Because of the local game, the size of the competition and arena becomes much smaller when you engage in Local SEO. Therefore, small businesses who want to compete in Local SEO do not need to worry about businesses outside of the local city or area. This makes the SEO game much more manageable. Instead of competing with everyone in the world, you have a small number of businesses you are competing with in the your local area. 

Local SEO is where a lot of small businesses can win. And even for those businesses who want to set their sites beyond their local area, it doesn’t mean that you should ignore trying to rank in your local area. 

We have worked with many businesses who have let us know that their business does not only want to work in their local area. They want to go beyond the city, county or state. This is a perfectly achievable SEO goal, however, going beyond your immediate location does not mean that you should ignore Local SEO.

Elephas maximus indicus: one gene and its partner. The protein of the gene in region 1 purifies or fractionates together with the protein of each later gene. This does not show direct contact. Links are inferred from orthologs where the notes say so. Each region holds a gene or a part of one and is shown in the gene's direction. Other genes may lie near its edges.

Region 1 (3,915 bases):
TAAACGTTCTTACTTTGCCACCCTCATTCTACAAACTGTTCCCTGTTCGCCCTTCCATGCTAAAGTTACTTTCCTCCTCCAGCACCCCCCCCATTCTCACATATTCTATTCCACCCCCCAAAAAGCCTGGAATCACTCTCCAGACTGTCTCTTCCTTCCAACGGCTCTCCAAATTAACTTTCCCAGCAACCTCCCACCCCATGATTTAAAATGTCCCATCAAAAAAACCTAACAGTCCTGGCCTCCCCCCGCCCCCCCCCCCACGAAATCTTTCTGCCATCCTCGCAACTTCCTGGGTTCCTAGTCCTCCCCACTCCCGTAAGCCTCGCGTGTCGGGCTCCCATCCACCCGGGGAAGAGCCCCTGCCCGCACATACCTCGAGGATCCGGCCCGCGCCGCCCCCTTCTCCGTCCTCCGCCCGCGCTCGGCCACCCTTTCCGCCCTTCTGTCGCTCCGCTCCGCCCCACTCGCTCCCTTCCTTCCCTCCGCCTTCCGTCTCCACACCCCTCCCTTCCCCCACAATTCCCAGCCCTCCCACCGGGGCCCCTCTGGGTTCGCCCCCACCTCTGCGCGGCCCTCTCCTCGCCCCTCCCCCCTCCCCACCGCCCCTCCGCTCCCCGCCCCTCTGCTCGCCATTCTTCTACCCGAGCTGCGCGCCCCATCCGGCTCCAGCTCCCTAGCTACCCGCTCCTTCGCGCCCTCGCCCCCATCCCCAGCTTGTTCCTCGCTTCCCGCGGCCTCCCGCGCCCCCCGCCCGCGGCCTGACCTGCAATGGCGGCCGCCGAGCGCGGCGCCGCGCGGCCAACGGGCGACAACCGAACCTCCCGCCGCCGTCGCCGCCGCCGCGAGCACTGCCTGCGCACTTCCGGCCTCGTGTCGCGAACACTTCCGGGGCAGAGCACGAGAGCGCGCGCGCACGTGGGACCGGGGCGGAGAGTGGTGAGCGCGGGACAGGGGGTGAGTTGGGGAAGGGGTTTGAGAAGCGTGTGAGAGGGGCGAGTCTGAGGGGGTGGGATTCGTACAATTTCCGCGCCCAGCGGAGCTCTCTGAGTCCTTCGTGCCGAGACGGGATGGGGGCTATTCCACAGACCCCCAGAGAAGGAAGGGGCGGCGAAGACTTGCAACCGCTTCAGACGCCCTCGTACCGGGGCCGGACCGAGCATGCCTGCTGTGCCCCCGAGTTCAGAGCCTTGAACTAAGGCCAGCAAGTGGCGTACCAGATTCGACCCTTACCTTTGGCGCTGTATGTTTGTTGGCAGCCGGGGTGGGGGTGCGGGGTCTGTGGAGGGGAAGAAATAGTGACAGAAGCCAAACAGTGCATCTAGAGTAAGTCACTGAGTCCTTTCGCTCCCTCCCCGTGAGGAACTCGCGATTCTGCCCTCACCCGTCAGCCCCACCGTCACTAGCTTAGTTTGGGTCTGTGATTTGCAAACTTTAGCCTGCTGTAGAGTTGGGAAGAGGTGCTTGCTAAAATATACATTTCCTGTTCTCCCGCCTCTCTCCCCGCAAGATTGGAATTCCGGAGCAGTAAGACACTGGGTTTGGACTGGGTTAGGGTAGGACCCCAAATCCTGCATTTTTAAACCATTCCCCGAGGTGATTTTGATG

You can accomplish both. We have helped businesses attain both, where we have won and attained top Google rankings in their local area, while also extending their reach beyond the local proximity. 

2. Number of Keywords and Options 

The other reason that SEO is a great option for small businesses is the otherwise infinite possibilities of search results. What we mean here is that what people are searching for is essentially infinite. Every year, 16 - 20% of searches are completely new to Google. This means that there are huge amount of searches that Google is seeing someone search for for the very first time. 

What this means for small businesses is that Google’s databases of searches and search results grow every day. There is no company with a large enough budget that can monopolize and rank for all these searches. First off, it would take a lot of resources, but it is utterly impossible for businesses to keep track of all these new searches. 

This means that there is always potential for businesses to find new pastures and searches that their competitors or businesses are not ranking for. Many businesses assume that whatever keyword first comes to their mind when someone is looking for someone like them is the only keyword that people use. Like we mentioned above, that is not the case.